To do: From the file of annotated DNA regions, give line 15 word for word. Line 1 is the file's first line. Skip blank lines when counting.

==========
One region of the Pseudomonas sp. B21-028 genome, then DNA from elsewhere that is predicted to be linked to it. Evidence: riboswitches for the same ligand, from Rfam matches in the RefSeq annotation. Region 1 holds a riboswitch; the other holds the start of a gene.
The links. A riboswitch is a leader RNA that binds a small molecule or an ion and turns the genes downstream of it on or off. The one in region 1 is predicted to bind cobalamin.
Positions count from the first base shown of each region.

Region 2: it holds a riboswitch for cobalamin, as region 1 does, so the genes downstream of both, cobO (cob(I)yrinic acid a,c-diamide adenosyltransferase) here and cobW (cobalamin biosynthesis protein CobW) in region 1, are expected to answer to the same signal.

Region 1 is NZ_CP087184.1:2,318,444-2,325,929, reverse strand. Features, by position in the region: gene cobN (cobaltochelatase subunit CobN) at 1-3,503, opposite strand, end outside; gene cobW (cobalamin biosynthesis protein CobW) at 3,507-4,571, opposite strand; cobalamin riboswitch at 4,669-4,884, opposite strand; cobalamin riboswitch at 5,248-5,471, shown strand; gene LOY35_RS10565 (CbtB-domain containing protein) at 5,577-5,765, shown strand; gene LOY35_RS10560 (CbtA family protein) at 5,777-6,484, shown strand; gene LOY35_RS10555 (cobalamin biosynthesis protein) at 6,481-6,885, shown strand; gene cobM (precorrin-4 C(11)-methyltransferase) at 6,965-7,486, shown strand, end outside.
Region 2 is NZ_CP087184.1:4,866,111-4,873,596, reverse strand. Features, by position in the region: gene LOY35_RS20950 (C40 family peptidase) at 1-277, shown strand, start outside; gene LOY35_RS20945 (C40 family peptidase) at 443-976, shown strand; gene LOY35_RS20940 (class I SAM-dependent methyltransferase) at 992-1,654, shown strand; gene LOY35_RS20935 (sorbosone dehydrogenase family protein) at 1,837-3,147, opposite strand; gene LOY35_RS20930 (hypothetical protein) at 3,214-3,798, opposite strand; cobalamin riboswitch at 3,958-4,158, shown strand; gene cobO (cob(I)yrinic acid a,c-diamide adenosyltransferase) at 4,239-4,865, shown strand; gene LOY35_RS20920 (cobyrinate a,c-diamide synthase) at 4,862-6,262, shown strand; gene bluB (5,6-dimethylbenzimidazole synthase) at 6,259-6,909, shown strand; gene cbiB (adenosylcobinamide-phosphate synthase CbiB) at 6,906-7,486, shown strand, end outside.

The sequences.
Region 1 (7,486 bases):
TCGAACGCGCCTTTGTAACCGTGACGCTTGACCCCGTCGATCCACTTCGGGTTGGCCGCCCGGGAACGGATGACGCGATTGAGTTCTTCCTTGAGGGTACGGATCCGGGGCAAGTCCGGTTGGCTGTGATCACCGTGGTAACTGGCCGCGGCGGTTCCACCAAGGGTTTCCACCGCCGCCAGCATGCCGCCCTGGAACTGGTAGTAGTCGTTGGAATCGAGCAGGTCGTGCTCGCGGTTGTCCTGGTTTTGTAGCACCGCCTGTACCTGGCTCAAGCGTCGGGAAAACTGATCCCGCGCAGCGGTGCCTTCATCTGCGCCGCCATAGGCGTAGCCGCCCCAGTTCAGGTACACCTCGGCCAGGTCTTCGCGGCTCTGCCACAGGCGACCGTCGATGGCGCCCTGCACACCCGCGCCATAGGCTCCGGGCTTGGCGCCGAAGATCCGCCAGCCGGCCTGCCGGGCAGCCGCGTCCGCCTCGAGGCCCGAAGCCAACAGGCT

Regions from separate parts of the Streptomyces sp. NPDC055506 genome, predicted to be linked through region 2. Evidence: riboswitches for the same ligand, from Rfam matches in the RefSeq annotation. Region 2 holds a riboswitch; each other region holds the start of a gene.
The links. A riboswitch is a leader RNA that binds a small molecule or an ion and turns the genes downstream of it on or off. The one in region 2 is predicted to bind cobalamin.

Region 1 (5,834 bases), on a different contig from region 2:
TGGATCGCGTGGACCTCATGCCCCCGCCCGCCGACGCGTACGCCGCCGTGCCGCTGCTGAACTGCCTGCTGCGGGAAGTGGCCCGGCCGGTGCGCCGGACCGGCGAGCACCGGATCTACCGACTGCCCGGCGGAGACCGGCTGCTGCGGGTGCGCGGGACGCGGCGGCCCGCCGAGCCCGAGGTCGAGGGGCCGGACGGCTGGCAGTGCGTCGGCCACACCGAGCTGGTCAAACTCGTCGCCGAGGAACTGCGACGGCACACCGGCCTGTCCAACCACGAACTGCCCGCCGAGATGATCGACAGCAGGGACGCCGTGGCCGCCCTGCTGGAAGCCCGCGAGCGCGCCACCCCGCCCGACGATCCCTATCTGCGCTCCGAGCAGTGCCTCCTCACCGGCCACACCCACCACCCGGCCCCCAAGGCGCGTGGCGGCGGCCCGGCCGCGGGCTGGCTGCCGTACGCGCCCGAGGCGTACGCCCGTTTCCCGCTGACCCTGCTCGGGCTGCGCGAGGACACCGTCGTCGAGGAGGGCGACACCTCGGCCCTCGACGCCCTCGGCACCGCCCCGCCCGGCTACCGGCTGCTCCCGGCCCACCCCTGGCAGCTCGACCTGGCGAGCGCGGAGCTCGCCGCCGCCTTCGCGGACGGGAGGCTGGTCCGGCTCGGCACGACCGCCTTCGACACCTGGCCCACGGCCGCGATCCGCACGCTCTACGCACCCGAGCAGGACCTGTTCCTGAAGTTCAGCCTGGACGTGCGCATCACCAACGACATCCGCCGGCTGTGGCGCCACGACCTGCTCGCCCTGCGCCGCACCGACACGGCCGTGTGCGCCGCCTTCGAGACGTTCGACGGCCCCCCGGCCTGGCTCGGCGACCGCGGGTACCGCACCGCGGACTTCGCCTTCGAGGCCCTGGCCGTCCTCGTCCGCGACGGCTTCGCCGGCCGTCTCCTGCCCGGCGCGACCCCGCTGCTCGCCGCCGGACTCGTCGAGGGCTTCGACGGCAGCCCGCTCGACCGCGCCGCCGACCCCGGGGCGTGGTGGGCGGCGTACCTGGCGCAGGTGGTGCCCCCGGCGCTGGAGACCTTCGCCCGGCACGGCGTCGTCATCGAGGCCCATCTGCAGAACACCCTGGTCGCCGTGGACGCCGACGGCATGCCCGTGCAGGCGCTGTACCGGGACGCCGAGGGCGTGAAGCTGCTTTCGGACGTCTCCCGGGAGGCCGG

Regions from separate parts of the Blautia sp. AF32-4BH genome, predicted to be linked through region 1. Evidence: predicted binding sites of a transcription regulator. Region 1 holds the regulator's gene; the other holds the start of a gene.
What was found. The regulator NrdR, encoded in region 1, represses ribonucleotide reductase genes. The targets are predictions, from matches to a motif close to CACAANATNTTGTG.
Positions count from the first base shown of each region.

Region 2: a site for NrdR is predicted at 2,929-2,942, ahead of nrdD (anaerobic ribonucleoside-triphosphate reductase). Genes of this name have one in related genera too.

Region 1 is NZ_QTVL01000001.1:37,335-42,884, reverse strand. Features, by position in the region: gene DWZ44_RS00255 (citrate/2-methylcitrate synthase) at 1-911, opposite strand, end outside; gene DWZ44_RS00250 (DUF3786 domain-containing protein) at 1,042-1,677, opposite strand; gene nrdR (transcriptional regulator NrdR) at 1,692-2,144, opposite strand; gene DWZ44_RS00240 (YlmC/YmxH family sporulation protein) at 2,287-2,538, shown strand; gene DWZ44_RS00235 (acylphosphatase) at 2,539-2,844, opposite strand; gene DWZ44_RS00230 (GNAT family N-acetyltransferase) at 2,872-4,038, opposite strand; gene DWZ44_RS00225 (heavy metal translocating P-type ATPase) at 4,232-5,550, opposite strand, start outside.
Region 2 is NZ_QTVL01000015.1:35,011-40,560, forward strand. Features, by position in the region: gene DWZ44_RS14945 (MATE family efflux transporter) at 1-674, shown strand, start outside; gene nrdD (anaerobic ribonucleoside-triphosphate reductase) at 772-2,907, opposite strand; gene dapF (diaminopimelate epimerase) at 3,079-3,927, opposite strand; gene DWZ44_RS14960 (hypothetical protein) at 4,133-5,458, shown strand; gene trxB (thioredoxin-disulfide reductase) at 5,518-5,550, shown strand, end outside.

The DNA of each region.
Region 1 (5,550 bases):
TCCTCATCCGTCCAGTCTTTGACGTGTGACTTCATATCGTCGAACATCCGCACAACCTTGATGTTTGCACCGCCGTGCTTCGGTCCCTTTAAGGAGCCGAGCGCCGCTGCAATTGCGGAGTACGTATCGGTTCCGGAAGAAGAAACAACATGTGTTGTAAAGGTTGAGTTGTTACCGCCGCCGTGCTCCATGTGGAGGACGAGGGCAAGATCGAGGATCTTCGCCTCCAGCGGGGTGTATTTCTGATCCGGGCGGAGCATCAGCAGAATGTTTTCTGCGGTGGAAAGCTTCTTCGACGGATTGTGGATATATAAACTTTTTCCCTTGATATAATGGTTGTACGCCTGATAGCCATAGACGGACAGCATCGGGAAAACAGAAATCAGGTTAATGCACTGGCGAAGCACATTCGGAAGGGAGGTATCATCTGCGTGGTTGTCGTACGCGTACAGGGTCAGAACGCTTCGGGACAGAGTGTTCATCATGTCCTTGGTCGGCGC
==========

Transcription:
What was found. The regulator NrdR, encoded in region 1, represses ribonucleotide reductase genes. The targets are predictions, from matches to a motif close to CACAANATNTTGTG.